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The Citrus Growers Association of Southern Africa is looking at moving away from Durban to Cape Town as the export point for the country’s citrus, Landbouweekblad reports today.

The main obstacle for the smooth running of affairs at Durban is the maintenance of infrastructure (or lack thereof). It is no good that attention is given to it only once infrastructure breaks. Incomplete or broken electrical points, for example, are a challenge for the coldchain, and harbour cranes’ functionality are a source of frustration.

Other frustrations include:

  • In July through to September, the busiest time for citrus exporting, a harbour needs to serve 2 500 freight trucks, not the current 2 000.
  • Freight trucks wait up to five hours just to get through the harbour gate. Furthermore, this congestion is discouraging transport agents from accepting produce destined for Durban harbour.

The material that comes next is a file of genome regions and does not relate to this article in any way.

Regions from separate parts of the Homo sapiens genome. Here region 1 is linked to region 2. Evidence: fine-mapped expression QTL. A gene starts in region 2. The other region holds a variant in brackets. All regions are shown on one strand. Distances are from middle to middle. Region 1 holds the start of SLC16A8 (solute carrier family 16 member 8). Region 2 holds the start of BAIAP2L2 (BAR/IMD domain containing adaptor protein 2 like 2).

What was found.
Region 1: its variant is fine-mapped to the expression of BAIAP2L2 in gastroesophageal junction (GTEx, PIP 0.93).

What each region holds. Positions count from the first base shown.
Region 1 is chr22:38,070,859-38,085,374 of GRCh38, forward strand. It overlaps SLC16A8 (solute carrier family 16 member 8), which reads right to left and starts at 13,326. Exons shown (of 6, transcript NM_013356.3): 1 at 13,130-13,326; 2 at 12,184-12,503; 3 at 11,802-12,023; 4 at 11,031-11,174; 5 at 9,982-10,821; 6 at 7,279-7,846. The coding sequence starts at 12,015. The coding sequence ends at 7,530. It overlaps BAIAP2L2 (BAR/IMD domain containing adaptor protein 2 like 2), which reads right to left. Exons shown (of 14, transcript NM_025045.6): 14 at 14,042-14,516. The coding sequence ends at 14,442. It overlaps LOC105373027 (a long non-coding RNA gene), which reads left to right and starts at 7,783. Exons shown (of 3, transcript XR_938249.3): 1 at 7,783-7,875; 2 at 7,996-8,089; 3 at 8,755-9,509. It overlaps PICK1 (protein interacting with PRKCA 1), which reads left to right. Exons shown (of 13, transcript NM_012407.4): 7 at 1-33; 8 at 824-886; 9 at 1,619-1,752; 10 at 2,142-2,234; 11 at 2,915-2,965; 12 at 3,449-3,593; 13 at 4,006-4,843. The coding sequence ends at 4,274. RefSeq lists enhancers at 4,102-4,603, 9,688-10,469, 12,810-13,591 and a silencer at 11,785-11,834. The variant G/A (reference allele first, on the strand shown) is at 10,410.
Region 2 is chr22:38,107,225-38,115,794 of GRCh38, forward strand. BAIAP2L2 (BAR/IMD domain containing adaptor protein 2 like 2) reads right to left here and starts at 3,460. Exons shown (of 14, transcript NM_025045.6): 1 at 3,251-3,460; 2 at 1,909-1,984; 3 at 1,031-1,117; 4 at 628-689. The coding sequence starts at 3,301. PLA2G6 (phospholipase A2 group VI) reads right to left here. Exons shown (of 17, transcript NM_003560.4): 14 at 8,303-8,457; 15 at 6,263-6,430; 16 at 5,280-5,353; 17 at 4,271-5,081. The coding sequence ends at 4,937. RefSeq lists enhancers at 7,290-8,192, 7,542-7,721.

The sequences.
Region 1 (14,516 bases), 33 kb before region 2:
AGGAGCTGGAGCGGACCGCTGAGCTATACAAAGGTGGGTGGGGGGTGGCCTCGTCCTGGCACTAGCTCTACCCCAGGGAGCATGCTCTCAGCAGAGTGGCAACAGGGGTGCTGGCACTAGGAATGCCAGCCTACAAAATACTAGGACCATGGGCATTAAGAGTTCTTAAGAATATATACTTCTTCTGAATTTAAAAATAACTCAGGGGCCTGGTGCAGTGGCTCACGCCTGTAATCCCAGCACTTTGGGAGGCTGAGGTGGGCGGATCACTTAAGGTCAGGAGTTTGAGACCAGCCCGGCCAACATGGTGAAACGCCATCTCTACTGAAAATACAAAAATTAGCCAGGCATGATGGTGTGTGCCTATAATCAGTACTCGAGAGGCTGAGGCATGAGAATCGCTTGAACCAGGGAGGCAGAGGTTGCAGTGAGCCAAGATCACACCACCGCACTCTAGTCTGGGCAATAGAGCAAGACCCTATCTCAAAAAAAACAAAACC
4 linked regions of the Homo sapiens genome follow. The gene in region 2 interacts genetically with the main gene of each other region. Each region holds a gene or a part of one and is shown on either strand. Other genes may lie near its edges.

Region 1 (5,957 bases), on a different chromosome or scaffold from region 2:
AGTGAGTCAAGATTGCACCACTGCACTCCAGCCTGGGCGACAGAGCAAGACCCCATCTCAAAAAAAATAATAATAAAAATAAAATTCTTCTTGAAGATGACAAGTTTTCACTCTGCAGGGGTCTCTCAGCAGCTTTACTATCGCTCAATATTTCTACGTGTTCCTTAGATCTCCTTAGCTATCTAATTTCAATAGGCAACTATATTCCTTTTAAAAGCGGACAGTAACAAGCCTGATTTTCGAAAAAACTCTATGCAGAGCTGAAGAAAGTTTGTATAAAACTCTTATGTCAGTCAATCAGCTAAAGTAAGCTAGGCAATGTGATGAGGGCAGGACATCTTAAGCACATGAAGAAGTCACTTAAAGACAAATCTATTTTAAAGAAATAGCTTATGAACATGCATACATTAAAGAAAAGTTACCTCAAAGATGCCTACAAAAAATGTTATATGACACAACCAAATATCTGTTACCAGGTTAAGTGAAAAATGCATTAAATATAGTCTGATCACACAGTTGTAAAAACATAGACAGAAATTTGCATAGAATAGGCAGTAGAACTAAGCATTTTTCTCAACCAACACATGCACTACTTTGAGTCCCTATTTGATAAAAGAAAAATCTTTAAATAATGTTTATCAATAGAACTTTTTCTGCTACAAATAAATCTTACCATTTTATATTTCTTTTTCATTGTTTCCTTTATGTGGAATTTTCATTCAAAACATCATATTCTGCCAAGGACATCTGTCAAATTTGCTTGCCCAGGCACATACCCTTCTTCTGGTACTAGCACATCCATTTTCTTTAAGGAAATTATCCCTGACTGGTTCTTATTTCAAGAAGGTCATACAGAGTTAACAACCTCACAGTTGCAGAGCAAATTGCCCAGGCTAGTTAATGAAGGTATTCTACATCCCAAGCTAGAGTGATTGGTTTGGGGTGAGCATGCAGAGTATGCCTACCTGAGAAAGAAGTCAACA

• The globally accepted turnover time (from when a truck enters the harbour until when it departs) is 90 minutes. It regularly takes trucks up to 12 hours in Durban.

Increasingly, ships are reluctant to dock here and the harbour is losing business.

Although Maputo (Mozambique) and Coega (Eastern Cape) are in contention, it is the efficacy and capacity of the Cape Town harbour that makes it attractive for the citrus sector. And most citrus exports happen at the time of the year when apple and pear ones are dropping off.

In an article “South African ports need revamp to sustain agriculture exports”, Wandile Sihlobo, the Agricultural Business Chamber (Agbiz)’s chief economist, set out the case for having fully functional harbours. And Theo Vorster, also of Agbiz, made this one of three points to having the dreams of the State of the Nation (SONA) come to fruition.

We know what needs doing. How do we get there?

Read the Afrikaans article by Johan van der Merwe and Carien Kruger at

Citrus fruit and Exporting are two of some 180 topics covered on Agribook.Digital.

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